Meet Meghan Murphy!

Meghan is an associate Marriage and Family Therapist, RDI© certified consultant who has been a part of the Family Guidance and Therapy team for one and a half years. She specializes in working with children, adolescents, and adults with autism and co-occurring disorders such as anxiety or depression. She has a particular interest in working with couples or individuals who are impacted by a diagnosis. At the Family Guidance and Therapy Center, each team member works from a set of personal values that drive client care. In the interview below, learn why Meghan decided to become a clinician, the values that she brings to the FGTC team, and what challenges her on a personal level.

I firmly believe in the importance of collaborating with my client and am constantly learning and growing from each experience a client shares with me. I ensure that I view each client as an individual and support them to find the right level of challenge necessary to experience growth.

Tell us a little bit about yourself.

I have been living in sunny San Diego for 10 years, moving from the unpredictable weather in New England. In those 10 years, I have gotten my masters degree, have been working toward a license in Marriage and Family Therapy, met and married my husband, Greg, and adopted a crazy dog named Benny. In the last year and a half of working at FGTC, I have learned not only new clinical skills, but have deepened my understanding of myself as a person and a clinician.

What inspired you to work as a therapist?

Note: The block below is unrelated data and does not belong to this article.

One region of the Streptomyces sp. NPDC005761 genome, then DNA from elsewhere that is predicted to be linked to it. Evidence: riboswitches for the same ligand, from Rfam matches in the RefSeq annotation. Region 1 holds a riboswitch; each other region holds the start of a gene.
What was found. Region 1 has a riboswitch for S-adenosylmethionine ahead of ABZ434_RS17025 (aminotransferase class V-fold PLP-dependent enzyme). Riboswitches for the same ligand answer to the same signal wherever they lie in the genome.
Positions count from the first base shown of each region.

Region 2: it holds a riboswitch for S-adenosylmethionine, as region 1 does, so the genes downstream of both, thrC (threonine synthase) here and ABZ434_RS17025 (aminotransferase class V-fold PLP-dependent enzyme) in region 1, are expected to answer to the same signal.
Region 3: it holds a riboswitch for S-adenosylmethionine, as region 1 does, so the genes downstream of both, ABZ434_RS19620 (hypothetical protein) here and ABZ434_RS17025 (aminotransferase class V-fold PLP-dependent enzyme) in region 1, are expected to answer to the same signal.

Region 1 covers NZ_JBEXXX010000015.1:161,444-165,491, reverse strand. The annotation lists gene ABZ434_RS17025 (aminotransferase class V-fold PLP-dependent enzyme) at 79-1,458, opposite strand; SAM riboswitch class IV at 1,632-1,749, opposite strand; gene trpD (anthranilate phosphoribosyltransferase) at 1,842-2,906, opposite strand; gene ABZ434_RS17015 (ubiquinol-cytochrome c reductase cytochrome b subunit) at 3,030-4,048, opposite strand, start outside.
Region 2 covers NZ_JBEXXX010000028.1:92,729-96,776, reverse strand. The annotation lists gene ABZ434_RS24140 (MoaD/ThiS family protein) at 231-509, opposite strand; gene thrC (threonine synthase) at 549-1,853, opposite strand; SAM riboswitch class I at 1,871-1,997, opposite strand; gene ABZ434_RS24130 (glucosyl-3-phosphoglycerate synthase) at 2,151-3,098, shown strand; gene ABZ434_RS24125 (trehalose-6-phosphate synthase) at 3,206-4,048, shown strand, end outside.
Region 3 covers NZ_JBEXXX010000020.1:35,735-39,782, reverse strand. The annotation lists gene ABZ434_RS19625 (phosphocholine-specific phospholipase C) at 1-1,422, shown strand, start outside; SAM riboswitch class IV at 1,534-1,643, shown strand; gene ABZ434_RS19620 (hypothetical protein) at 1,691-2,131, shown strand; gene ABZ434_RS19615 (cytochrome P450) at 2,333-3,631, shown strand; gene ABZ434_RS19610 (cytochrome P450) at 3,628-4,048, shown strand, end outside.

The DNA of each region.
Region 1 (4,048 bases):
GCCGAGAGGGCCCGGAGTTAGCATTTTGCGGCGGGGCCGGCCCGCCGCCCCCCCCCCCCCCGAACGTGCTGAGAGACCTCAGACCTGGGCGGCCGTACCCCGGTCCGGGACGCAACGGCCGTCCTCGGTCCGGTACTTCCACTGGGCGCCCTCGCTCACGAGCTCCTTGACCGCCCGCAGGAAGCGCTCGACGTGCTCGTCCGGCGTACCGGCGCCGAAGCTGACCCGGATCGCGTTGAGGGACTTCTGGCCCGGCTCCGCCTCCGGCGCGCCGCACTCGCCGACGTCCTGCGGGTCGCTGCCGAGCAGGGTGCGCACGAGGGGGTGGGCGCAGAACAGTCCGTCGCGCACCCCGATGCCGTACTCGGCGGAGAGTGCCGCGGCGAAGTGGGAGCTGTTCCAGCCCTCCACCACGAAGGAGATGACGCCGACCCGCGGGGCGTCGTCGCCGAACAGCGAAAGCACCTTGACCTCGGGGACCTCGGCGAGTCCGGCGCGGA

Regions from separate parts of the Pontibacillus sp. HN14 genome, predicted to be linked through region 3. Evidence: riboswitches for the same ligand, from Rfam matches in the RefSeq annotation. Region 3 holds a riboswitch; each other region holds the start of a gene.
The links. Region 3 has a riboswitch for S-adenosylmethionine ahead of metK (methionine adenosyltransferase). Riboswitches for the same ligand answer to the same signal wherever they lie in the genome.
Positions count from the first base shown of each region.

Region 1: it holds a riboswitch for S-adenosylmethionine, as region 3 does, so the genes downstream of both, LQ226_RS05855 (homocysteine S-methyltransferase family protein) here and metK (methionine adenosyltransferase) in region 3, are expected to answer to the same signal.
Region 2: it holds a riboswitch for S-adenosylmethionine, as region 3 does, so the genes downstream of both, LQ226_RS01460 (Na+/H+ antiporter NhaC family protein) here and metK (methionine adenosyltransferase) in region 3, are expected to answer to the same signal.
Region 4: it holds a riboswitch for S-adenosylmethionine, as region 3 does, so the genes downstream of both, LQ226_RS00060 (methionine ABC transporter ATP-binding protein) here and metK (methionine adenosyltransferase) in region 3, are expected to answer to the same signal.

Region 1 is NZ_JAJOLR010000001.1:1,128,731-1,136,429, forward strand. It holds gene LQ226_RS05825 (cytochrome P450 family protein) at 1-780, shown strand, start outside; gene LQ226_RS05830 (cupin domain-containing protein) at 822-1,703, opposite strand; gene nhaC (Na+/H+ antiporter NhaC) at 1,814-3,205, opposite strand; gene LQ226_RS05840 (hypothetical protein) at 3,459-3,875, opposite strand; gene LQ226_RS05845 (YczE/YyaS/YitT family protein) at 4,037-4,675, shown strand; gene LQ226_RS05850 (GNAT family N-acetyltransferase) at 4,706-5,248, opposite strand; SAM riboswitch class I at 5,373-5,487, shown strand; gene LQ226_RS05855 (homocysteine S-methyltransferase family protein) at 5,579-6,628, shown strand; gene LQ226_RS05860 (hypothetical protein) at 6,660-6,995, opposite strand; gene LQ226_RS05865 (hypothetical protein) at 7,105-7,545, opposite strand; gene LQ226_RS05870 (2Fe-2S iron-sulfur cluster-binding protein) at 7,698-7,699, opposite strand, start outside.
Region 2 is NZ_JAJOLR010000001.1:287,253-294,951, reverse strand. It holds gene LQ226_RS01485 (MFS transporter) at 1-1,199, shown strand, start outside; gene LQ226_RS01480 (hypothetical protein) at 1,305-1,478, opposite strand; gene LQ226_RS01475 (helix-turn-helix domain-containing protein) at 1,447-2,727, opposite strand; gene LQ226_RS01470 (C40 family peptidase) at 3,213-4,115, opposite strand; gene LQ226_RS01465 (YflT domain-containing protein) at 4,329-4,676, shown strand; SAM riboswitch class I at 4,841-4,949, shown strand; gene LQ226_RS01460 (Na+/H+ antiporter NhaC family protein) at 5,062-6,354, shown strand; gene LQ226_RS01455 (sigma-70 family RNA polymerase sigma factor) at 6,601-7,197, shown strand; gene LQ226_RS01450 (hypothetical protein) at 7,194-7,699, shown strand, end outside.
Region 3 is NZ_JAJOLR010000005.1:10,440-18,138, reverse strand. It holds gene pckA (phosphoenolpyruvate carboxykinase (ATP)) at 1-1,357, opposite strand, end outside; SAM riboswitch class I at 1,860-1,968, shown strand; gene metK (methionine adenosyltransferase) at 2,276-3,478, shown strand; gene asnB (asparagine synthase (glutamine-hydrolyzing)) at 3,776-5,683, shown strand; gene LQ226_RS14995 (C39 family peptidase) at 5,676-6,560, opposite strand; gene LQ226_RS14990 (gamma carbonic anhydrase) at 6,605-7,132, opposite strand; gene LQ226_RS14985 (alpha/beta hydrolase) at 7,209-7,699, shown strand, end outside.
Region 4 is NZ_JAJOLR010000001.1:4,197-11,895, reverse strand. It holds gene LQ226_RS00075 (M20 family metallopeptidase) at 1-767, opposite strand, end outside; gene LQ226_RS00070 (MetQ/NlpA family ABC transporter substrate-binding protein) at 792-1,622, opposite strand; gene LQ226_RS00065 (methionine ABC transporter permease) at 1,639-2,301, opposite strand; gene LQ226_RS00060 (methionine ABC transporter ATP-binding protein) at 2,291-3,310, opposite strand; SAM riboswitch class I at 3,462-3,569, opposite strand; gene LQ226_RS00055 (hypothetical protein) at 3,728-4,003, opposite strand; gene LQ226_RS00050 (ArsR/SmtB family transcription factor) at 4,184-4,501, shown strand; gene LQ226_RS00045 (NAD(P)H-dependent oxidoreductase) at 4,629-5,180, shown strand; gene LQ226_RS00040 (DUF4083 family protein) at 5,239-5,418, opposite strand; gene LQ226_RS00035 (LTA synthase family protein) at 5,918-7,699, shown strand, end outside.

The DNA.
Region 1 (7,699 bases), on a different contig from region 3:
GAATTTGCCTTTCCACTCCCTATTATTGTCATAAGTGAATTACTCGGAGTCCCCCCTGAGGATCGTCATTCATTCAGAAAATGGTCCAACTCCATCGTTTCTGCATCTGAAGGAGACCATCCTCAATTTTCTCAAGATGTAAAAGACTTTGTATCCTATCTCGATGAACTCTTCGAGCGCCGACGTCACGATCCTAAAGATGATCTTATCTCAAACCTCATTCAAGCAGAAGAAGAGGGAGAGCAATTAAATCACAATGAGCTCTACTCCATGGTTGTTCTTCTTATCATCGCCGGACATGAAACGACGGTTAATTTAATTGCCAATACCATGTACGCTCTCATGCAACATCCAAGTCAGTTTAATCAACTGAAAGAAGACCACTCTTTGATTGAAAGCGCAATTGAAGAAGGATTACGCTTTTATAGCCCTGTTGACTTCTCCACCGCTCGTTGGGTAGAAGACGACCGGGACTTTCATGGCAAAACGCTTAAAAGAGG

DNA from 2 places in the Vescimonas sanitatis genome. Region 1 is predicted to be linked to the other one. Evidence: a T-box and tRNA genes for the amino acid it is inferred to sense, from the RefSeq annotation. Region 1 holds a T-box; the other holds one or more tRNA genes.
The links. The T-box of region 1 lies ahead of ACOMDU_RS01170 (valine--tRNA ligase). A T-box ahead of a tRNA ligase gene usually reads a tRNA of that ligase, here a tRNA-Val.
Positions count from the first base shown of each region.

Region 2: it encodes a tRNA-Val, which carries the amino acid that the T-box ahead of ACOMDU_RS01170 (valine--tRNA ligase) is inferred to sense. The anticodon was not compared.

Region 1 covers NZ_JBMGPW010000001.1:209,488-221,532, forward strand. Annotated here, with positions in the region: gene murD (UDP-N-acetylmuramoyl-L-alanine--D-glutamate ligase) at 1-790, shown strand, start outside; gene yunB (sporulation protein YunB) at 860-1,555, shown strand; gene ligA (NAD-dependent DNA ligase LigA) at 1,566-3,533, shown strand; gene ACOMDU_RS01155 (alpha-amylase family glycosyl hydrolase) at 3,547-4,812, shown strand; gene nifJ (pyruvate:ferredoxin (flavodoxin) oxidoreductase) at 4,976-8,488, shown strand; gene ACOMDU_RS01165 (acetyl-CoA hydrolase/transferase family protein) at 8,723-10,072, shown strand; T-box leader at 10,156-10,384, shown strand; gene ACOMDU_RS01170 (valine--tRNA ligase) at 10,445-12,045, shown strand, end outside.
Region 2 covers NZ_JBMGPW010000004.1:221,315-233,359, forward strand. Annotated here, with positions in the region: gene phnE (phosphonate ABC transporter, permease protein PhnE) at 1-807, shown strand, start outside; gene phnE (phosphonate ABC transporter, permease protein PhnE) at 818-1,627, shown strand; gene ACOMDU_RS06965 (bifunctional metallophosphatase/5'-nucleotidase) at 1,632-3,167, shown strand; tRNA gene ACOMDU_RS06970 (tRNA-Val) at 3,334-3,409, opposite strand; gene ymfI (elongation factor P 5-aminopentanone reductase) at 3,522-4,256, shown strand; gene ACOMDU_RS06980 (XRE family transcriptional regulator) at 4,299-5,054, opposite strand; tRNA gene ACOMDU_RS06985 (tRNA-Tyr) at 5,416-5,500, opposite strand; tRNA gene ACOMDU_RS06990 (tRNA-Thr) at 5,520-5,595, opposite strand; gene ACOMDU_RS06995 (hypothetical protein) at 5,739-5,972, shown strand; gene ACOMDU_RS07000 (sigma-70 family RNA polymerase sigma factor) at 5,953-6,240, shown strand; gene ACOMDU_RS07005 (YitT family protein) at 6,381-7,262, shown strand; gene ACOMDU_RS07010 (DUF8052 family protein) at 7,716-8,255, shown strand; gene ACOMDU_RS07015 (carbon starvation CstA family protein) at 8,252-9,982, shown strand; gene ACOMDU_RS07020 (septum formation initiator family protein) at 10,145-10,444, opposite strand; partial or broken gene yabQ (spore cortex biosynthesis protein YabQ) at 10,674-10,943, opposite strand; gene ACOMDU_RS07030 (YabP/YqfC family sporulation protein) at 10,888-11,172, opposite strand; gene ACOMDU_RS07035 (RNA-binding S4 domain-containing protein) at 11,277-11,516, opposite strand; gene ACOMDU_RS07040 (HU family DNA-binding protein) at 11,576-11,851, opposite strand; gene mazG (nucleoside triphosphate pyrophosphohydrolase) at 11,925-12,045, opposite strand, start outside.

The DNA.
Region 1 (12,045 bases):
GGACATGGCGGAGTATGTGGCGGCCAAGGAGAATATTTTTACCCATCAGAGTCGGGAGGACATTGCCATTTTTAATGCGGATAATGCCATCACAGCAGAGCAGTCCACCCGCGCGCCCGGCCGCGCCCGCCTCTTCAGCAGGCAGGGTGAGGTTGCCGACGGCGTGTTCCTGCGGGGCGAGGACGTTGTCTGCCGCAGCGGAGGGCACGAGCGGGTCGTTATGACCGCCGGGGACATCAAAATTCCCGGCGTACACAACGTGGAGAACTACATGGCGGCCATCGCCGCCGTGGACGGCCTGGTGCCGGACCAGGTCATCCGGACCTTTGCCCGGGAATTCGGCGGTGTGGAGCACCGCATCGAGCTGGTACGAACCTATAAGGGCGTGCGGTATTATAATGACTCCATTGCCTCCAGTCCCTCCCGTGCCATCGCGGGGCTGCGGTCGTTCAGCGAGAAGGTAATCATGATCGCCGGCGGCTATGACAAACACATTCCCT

Growing up with an uncle with a variety of special needs and witnessing the compassion, dedication and kindness of my grandparents has been my inspiration. Although my career has taken many turns, what remains constant is the perseverance, will and empathy I have learned from my grandparents, and I strive to always incorporate those values into my work.

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Explain your personal value words and why they are important to you.

Family.  Growing up in a large, Irish Catholic family in New England, I was immersed in the message that a strong family unit is invaluable. This prominent message undoubtedly led to me becoming a clinician who strives to strengthen the entire family unit.

Generosity. I am a firm believer in being generous with our time and resources. Again, this was instilled in me as a young child, and I have continued to try and demonstrate this as I have grown in my personal life and my career. If I am ever experiencing challenging times in my life, I know that if I can return to family and generosity, it will put me back on the right track.

What is unique about your work with clients?

On paper, I "work with families impacted by autism" however, I believe my work is so much more. I firmly believe that my work goes beyond autism and I strive to support each family member in their own personal journey's, whatever that may look like.

What’s the most challenging and rewarding part of your work?

The most challenging part of my work is not taking it home with me. As a therapist who seeks to create a safe space for clients to share their most vulnerable stories, it is only human for me to experience a variety of feelings WITH my clients. Remembering my personal values and engaging in self-care is an important part of my life and allows me to remain present with each client I see. On the contrary, I am honored that people share their most intimate stories with me. It is such a privilege to sit with a client who allows me to support and guide them on their various journeys. Hearing clients share about their progress and successes, knowing that I had a small part in that is absolutely the most rewarding part of my work.  

After a long work week, how do you de-stress or unwind?

 The beach, specifically Coronado Dog Beach with my pup, and a good bottle of wine are a lovely way to end a long work week.

Tell us a funny story about yourself!

I was a competitive Irish Step dancer for 12 years!

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